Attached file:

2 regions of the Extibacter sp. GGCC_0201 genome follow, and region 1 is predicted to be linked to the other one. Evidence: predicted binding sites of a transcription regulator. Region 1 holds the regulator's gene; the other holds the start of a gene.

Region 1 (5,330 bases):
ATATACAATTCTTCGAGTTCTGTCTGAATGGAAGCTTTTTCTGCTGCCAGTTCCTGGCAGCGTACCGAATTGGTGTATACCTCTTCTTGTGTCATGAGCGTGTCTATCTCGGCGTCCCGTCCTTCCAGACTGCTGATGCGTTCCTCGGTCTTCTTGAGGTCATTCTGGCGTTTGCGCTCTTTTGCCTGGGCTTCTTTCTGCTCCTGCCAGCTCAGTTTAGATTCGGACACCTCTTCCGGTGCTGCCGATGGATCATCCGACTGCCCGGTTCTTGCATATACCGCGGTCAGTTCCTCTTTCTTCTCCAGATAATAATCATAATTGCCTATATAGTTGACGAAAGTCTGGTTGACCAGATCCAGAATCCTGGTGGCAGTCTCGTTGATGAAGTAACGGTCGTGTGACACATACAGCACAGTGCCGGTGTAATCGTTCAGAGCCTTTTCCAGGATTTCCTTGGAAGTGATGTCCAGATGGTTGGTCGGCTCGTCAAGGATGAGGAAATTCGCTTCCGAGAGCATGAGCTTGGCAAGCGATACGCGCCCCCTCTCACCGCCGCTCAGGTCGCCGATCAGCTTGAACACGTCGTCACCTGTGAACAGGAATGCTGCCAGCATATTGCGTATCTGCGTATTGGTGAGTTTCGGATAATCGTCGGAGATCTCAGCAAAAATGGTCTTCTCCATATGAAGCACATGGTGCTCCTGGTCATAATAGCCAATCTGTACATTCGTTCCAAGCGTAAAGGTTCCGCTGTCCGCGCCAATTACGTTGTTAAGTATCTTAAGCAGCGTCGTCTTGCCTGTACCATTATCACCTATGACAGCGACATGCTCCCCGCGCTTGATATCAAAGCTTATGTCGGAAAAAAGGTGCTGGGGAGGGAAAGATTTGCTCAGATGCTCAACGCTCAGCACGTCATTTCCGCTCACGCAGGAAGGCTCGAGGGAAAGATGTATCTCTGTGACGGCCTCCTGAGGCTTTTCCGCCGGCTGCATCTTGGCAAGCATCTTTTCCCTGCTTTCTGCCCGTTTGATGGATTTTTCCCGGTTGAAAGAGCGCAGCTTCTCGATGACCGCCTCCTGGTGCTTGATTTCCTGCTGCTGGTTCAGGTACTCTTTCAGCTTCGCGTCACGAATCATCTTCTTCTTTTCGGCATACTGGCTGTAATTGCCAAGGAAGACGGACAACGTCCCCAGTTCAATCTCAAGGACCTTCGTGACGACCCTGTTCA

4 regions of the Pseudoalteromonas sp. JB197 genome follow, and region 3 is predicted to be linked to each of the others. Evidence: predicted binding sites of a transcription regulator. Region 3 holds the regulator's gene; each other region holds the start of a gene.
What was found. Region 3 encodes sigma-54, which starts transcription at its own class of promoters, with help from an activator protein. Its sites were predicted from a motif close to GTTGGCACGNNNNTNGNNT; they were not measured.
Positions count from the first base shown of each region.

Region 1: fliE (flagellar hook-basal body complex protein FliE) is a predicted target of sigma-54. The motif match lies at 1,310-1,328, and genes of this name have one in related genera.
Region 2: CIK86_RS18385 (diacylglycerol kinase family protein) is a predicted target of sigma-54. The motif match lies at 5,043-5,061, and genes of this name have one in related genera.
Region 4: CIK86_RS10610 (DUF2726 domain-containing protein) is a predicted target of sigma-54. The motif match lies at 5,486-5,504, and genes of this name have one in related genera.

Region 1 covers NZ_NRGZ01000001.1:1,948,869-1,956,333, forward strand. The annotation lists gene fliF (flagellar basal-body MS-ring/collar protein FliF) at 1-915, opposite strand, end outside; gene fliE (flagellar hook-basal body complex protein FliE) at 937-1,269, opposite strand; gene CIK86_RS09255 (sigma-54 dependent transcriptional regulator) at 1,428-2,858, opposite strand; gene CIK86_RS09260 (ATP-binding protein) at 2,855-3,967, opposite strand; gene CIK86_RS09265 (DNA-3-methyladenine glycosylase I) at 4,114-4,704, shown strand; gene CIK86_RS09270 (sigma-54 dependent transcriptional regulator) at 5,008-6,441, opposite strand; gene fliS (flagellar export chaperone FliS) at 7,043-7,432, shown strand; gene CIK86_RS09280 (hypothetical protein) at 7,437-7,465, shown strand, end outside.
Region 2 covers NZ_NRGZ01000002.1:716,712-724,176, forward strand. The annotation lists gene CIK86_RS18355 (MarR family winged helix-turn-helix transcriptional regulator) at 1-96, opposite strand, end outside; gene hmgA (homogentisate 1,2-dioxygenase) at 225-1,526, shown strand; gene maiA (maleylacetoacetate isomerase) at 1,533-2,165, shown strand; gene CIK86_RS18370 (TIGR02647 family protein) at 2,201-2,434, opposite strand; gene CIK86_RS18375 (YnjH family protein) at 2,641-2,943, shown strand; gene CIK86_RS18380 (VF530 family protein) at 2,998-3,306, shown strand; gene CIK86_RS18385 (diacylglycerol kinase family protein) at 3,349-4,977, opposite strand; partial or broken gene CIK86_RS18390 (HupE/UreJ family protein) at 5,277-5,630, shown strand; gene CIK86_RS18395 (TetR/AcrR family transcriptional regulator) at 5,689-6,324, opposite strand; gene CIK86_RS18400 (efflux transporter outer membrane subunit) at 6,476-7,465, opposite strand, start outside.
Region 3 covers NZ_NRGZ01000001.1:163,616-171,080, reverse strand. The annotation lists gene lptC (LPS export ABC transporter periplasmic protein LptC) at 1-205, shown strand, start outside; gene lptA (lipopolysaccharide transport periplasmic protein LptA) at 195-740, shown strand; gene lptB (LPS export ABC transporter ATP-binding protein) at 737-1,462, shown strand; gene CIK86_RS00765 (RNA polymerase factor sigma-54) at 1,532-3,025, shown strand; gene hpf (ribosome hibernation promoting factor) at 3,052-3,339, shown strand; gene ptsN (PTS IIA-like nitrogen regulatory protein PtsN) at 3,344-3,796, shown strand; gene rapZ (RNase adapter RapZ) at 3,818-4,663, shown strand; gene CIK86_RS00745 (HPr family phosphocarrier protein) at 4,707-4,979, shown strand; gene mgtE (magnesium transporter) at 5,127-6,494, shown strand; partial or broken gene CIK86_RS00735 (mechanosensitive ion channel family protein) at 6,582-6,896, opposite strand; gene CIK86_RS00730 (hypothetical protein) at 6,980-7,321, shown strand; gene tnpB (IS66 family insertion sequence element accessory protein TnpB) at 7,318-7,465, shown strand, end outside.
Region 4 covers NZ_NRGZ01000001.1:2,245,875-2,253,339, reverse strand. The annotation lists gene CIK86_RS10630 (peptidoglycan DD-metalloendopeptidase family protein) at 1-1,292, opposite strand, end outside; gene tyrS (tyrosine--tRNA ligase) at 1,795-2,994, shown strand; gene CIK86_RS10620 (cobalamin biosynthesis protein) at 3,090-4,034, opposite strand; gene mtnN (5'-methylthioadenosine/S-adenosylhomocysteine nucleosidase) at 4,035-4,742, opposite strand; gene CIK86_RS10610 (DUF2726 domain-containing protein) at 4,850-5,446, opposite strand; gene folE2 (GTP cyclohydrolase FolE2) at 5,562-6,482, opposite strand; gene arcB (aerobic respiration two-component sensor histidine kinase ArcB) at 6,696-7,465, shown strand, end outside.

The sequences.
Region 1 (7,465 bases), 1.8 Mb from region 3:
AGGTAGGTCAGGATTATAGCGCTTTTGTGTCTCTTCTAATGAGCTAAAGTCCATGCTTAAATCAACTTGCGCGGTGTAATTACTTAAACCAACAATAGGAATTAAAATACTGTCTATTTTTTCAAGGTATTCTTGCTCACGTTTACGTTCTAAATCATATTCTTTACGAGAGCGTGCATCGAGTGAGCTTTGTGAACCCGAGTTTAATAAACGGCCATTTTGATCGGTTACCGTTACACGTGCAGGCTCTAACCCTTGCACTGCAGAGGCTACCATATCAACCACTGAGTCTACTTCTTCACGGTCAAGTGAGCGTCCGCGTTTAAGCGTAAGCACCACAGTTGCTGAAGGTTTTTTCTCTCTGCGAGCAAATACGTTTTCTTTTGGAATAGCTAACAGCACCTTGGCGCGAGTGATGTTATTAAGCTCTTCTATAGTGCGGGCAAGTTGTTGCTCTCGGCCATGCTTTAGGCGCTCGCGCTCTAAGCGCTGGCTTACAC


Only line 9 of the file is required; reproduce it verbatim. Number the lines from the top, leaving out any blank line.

Region 4: CIK86_RS10610 (DUF2726 domain-containing protein) is a predicted target of sigma-54. The motif match lies at 5,486-5,504, and genes of this name have one in related genera.